Cancer patients of childbearing age have to contend with reproduction issues as an aspect of survivorship and a challenge to quality of life.
Philadelphia, PA (PRWEB) July 22, 2015
HealthForumOnline (HFO) is pleased to announce that it has recently updated its online CE course entitled, Discussing Fertility Preservation and Related Concerns with Newly Diagnosed Cancer Patients: Implications for Quality of Life; one of nine online CE courses in HFO’s Cancer Adaptation category in our extensive CE resource library for mental health professionals and other allied health care workers.
With cancer survival rates increasing, new directions have focused on issues of survivorship, with an intense focus on quality of life. One area gaining attention is fertility preservation and issues regarding future parenthood among cancer survivors. According to the Surveilance, Epidemiology, and End Results (SEER) Cancer Statistics Review 1975-2011, generated by the National Cancer Institute, a substantial proportion of cancer patients are women and men of reproductive age (1). The American Cancer Society estimates that there are currently 14.5 million cancer survivors with 450,000 of these survivors between the ages of 19-39 (2).
While cancer treatments are often life saving, more than 50% all patients undergoing treatment will become infertile. Odds of infertility vary by cancer site, treatment, age, and disease stage. Although medical options for fertility preservation exist, most are not well understood by healthcare professionals or patients. Moreover, the short- and long-term psychosocial needs of younger patients can be complex and at times, overwhelming since many may not have thought about and/or finalized their expectations/decisions about having a family at the time of their diagnosis. Surviving an adolescent or young adult malignancy has, in fact, been associated with increased concerns regarding fertility (e.g., 3) and childlessness (e.g., 4). Thus, in addition to the anxiety and depression commonly associated with the experience of a cancer diagnosis and treatment at any age, patients of childbearing age have to contend with reproduction issues as an aspect of survivorship and a challenge to quality of life.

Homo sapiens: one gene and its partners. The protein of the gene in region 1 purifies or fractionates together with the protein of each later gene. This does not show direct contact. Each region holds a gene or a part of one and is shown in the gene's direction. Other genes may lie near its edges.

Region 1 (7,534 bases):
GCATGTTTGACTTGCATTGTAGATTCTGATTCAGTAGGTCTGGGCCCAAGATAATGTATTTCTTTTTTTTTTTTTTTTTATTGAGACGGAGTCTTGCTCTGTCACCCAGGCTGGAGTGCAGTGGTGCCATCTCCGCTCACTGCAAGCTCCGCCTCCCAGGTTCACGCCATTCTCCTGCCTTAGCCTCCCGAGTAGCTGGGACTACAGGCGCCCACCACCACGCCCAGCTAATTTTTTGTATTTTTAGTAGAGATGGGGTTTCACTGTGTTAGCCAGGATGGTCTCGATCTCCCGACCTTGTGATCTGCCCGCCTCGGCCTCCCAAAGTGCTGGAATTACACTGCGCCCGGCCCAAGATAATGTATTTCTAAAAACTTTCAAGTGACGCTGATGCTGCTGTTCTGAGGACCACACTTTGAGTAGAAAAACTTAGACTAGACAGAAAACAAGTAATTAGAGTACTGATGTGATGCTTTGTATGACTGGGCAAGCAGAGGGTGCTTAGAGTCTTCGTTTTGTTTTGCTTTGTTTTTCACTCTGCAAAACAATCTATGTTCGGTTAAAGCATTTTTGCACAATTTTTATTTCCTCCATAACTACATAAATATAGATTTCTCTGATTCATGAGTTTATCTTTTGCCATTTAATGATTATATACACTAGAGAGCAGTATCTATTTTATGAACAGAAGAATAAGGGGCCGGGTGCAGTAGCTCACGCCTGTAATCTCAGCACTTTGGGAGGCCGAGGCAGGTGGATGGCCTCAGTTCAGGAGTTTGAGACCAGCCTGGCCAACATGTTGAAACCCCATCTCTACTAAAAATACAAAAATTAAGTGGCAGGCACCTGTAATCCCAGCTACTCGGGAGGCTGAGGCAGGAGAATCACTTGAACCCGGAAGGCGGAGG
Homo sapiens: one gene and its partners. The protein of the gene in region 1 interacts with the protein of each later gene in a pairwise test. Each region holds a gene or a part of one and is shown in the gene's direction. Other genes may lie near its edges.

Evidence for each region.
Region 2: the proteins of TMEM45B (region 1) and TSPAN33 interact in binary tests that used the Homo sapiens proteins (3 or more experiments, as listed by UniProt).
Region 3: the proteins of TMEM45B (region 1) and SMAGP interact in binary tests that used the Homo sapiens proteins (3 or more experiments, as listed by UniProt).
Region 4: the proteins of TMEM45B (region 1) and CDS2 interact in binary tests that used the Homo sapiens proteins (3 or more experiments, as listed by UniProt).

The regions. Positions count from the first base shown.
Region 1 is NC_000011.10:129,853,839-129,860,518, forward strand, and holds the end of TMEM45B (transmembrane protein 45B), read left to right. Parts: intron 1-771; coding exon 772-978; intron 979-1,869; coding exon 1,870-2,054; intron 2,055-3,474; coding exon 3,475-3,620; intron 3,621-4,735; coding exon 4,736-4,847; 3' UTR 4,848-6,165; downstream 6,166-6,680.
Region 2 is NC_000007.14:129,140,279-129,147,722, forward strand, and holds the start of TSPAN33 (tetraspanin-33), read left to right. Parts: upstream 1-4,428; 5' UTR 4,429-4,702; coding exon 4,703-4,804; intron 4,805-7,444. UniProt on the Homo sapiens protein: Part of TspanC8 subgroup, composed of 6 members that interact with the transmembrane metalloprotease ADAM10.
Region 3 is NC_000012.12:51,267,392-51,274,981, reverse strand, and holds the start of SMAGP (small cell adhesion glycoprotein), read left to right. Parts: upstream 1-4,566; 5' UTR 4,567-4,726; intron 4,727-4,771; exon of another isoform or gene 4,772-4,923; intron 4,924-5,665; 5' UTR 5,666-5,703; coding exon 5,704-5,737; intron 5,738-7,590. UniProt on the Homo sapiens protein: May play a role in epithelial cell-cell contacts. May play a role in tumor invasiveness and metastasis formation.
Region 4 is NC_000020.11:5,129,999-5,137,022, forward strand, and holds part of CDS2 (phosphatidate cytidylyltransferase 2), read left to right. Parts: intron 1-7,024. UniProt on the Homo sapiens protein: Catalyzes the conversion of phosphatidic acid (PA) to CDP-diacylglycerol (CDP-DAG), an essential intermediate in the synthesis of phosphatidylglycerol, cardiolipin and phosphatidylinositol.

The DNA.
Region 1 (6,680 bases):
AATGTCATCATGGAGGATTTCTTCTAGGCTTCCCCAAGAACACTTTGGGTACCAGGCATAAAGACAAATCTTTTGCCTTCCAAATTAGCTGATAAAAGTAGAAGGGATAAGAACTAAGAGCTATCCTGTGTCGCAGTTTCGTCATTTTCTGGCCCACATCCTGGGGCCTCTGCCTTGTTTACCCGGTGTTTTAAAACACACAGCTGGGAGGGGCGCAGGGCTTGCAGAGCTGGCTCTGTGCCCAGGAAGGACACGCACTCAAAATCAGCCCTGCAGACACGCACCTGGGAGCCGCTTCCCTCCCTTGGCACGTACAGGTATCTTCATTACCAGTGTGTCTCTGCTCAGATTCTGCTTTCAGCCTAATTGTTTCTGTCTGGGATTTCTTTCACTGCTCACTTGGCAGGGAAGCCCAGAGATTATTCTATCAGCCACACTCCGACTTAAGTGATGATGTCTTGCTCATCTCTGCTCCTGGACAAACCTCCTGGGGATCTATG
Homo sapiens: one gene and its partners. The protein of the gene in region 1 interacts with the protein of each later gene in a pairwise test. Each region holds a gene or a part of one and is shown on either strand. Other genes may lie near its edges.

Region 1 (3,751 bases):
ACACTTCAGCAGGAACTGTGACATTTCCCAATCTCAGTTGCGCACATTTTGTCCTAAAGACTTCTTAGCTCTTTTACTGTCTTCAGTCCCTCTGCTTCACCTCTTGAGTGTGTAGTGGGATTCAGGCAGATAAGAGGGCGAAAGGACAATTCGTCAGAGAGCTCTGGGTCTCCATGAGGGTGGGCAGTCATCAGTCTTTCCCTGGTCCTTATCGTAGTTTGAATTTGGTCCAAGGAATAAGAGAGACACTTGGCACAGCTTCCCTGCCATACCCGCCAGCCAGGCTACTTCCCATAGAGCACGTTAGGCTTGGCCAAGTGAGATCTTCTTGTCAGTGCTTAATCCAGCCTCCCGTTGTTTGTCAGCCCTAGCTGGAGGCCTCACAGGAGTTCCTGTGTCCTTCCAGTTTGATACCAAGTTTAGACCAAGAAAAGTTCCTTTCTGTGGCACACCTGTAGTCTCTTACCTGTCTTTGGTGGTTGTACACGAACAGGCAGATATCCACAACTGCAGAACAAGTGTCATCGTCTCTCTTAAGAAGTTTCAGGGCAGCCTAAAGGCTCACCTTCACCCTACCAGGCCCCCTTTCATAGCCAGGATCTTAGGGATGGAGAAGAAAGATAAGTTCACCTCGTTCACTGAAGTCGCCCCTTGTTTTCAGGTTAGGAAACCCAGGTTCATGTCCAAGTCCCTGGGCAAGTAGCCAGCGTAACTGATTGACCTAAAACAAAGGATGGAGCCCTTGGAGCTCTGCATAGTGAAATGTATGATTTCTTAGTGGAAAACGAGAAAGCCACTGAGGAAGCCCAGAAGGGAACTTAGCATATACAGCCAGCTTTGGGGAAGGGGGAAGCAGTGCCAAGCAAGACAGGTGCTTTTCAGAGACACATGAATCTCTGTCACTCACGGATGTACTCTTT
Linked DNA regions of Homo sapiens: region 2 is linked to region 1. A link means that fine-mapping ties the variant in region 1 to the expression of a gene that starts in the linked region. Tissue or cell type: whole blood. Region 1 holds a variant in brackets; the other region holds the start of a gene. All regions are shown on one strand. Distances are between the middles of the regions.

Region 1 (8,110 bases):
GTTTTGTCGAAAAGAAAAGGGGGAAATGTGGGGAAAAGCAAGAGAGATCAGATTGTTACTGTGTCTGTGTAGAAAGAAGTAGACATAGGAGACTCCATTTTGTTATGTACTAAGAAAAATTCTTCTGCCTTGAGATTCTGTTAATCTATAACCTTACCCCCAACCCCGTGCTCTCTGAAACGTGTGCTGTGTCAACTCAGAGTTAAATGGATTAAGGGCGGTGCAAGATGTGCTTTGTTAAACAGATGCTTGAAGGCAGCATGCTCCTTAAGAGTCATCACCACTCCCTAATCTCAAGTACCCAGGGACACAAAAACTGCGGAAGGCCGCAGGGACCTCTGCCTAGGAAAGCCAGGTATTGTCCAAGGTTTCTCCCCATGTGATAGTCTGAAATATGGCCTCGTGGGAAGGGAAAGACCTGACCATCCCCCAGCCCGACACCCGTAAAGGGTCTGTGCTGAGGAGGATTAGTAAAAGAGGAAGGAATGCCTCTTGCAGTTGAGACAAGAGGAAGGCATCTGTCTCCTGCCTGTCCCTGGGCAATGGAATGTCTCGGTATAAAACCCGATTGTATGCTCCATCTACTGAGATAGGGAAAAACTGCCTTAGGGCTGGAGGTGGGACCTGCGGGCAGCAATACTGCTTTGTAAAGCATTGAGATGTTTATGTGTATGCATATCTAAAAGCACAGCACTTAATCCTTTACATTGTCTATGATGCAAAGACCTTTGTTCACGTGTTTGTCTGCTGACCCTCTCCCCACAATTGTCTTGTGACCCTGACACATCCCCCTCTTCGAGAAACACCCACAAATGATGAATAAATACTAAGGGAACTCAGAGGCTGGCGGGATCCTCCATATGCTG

This recently updated online continuing education (CE) course aims to facilitate communication about fertility preservation and associated concerns with newly diagnosed cancer patients of childbearing age. Current fertility preservation options/guidelines, patients' psychosocial needs, common barriers to communication and ethical implications are reviewed with a focus on the role of mental health professionals in this context. Specifically, information will help providers meet the psychological needs of their patients by enabling them to identify the established methods of fertility preservation for males and females, as well as the common psychosocial needs of newly diagnosed patients of childbearing age who may consider fertility preservation. Providers will be able to recognize and address the barriers that inhibit the discussion of fertility preservation and related issues. Moreover, psychologists, social workers, and counselors will understand how to navigate the ethical issues inherent to discussion of fertility preservation and related issues.
HealthForumOnline (HFO) is approved as a provider of CE courses by the American Psychological Association, the National Board of Certified Counselors, and the Association of Social Work Boards. Psychologists, social workers, counselors, nurses and other allied health professionals can now chose from over 100 courses from our 20 categories of topics related to health psychology and behavioral medicine. Health professionals can complete CE courses at their own pace, on their own schedule, anywhere they have Internet access – generating their own CE certificate.
1. Howlader, N., et al. (2011). SEER Cancer Statistics Review, 1975-2011, National Cancer Institute. Bethesda, MD.
2. American Cancer Society (2013). Cancer facts and figures – 2014. Atlanta, GA.
3. Gorman, J.R., et al. (2012). How do you feel about fertility and parenthood? The voices of young female cancer survivors. Journal of Cancer Survivorship : Research and Practice, 6(2), 200–209.
4. Dieluweit, U., et al. (2010). Social outcomes of long-term survivors of adolescent cancer. Psychooncology, 19(12), 1277-1284.